Ebola Is A Virus

With all the concern about Ebola one must remember the reason that Ebola, like many other dangerous pathogens, is a virus and in terms of size it is very, very tiny. Less than .012 microns in size. It requires the most efficient HEPA type filters to trap these tiny microorganisms, usually requiring a SULPA filter ( Super Ultra Low Penetrating Absolute ) HEPA filter.  This is one of the main reasons for concern when treating or being near someone who has the virus. It is easily dispersed and so tiny that many of the normal preventative gowns, masks and gloves may not be sufficient to protect everyone from coming in contact with the virus.

The use of HEPA filters for clean rooms and chip manufacturers has been around for years and hospitals require them for their surgery rooms and isolation patient care rooms. In the field, however, it is very difficult to establish truly isolated rooms or areas where those  infected with the disease can be effectively isolated from health care workers.

Pure Air Systems has been manufacturing HEPA based, fan powered  air filtration systems since 1985 and over the years more of their larger HEPA units have been shipped to the third world countries to establish some form of controlled isolation rooms and facilities to at  least try to  maintain some form of sterile  environment for treating the sick.

Now the military is establishing small isolation “tent style” portable facilities in Liberia and other near by locations to attempt  to isolate those infected with Ebola to both treat and contain the spread of the virus. These tents use HEPA filtered air and try to mimic the same type of isolation room style used in the US hospital facilities. Difficult to do but better than the alternative.

We need to remember that the most harmful of viruses and bacteria can not be seen with the naked eye so we tend to forget that being around people that are sick or infected can be problematic especially for those  individuals with weakened immune systems. Exposure doesn’t always have to be physical, it can very often be airborne so just being in the same general area with those infected can be an issue.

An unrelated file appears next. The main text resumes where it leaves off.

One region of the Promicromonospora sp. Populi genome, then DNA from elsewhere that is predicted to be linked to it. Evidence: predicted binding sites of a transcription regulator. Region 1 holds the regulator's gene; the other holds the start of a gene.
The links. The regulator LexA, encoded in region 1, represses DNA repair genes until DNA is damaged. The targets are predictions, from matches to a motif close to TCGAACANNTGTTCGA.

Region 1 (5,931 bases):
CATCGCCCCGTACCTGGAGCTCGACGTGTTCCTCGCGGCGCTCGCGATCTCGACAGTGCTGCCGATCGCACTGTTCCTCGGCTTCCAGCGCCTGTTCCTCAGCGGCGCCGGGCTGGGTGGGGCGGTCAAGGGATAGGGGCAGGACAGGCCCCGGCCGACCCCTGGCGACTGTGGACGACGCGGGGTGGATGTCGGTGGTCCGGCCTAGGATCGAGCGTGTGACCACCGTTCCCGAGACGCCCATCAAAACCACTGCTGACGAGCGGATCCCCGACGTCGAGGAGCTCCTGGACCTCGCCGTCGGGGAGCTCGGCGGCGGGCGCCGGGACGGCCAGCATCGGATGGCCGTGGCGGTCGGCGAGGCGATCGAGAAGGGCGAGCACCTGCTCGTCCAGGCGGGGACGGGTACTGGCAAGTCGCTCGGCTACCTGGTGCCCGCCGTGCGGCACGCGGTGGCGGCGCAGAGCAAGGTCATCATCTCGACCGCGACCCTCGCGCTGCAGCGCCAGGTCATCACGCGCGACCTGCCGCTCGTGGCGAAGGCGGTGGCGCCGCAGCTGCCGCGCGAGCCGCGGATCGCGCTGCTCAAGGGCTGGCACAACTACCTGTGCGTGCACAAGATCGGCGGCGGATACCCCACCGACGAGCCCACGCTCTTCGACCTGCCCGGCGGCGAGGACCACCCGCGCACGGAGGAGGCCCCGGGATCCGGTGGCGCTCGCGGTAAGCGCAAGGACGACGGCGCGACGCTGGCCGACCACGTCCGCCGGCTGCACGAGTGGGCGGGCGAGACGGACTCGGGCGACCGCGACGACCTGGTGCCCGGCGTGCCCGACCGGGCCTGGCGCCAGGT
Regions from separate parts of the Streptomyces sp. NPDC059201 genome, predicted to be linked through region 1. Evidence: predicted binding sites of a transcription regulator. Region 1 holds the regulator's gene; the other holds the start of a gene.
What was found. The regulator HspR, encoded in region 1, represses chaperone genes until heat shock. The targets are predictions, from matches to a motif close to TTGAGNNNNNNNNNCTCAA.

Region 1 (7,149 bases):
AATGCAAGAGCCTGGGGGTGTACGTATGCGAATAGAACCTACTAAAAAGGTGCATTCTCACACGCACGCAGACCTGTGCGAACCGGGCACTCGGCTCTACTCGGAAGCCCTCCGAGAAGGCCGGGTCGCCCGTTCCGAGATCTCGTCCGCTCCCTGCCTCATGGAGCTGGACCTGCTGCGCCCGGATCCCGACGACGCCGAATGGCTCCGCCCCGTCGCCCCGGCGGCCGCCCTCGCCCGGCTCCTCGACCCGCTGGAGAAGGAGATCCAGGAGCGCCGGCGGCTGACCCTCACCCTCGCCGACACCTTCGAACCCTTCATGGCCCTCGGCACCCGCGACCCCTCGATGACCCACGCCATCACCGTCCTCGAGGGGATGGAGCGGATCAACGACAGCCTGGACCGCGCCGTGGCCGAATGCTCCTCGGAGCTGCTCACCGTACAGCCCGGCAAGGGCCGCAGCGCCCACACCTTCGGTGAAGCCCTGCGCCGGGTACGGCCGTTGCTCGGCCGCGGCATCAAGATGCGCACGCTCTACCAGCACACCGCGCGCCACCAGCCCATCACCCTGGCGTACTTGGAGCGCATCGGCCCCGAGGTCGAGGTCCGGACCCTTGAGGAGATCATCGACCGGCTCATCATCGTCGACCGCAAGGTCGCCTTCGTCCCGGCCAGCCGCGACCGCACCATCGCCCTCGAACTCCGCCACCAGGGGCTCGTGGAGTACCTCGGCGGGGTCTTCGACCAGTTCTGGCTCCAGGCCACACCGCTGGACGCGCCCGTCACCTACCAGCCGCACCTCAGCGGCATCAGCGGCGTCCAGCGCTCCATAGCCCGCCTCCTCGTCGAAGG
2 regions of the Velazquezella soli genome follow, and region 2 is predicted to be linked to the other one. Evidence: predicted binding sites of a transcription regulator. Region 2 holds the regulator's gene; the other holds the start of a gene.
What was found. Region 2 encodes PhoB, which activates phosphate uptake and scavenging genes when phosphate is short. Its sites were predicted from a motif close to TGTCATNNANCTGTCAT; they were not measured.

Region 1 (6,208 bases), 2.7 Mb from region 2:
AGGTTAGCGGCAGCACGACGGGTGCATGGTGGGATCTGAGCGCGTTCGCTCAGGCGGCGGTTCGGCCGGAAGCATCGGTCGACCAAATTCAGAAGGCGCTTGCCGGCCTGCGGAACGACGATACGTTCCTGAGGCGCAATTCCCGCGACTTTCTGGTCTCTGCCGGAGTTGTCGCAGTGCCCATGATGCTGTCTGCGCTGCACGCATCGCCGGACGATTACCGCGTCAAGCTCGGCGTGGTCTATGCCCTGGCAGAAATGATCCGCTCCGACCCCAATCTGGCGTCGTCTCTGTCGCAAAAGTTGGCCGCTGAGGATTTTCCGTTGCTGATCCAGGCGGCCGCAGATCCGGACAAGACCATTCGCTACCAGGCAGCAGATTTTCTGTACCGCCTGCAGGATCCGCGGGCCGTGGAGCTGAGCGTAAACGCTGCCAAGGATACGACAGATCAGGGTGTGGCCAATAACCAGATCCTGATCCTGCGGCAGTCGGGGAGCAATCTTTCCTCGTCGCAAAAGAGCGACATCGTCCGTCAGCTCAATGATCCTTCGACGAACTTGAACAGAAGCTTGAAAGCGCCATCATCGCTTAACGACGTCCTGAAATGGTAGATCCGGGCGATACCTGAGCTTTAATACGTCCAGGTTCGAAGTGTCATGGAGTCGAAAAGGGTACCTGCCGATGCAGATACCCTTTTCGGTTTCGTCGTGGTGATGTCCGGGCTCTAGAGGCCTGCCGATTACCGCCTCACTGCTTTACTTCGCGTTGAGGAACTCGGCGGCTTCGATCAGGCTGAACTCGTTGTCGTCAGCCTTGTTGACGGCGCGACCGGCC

Pure Air Systems sells a wide variety of HEPA filtration systems ranging from 50 CFM to 2000 CFM using variable speed  controllers to allow for finite volume control to fit the specific application. While all the systems are designed as commercial units they are used by home owners and the general public on a regular basis. PAS is considered a leader in the field of HEPA  filtration and learning more about their  systems and capabilities can be a healthy choice.

For more information on the complete line of  HEPA systems please go to our website at: http://www.pureairsystems.com or call us on our toll-free number at: 800-869-8025.

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Why We Need To Pay Attention To MRSA

MRSA or Methicillin-resistant Staphylococcus aureus is a bacterium responsible for several difficult-to-treat infections in humans. It is also call mutlidrug resistant Staphylococcus aureus and oxacillin-resistant Staphylococcus aureus.

One of the big challenges in treating this type of infection is the growing concern that the existing antibiotics now used to treat MRSA are no longer effective and once the MRSA infection sets in it is often a losing battle to keep the infection from spreading. This issue is now a major reason for new procedures regarding sterilization of all surfaces in hospitals and clinics.

Post-operative infections affect over 5% of the people that enter hospitals for surgery or wound treatments costing hospitals and health insurance companies hundreds of millions of dollars each year. Many of these patients require extensive treatments and often succumb  to the MRSA infections. Hospitals, Clinics, nursing homes and other health care related facilities are all taking special precautions to minimize the possibility of infections recognizing how quickly these types of bacteria can spread by contact.

Pure Air Systems, has been manufacturing commercial grade HEPA air filtration systems since 1985 and has extensive experience in placing its HEPA systems in various types of medical facilities including hospitals, clinics, oncology wards, isolation ( both positive and negative pressure) rooms, pharmaceutical manufacturing and portable surgery suites (both US and overseas). With systems ranging in capacity from 50 CFM to 2,000 CFM and the use of the new variable speed ECM digitally controlled motors, the PAS HEPA units meet and/or exceed the optimum performance requirements to remove or reduce the number of sub-micron airborne particles at a minimum efficiency of 99.99% at 0.3 microns or larger. With efficiency approaching 97% below 0.3 microns.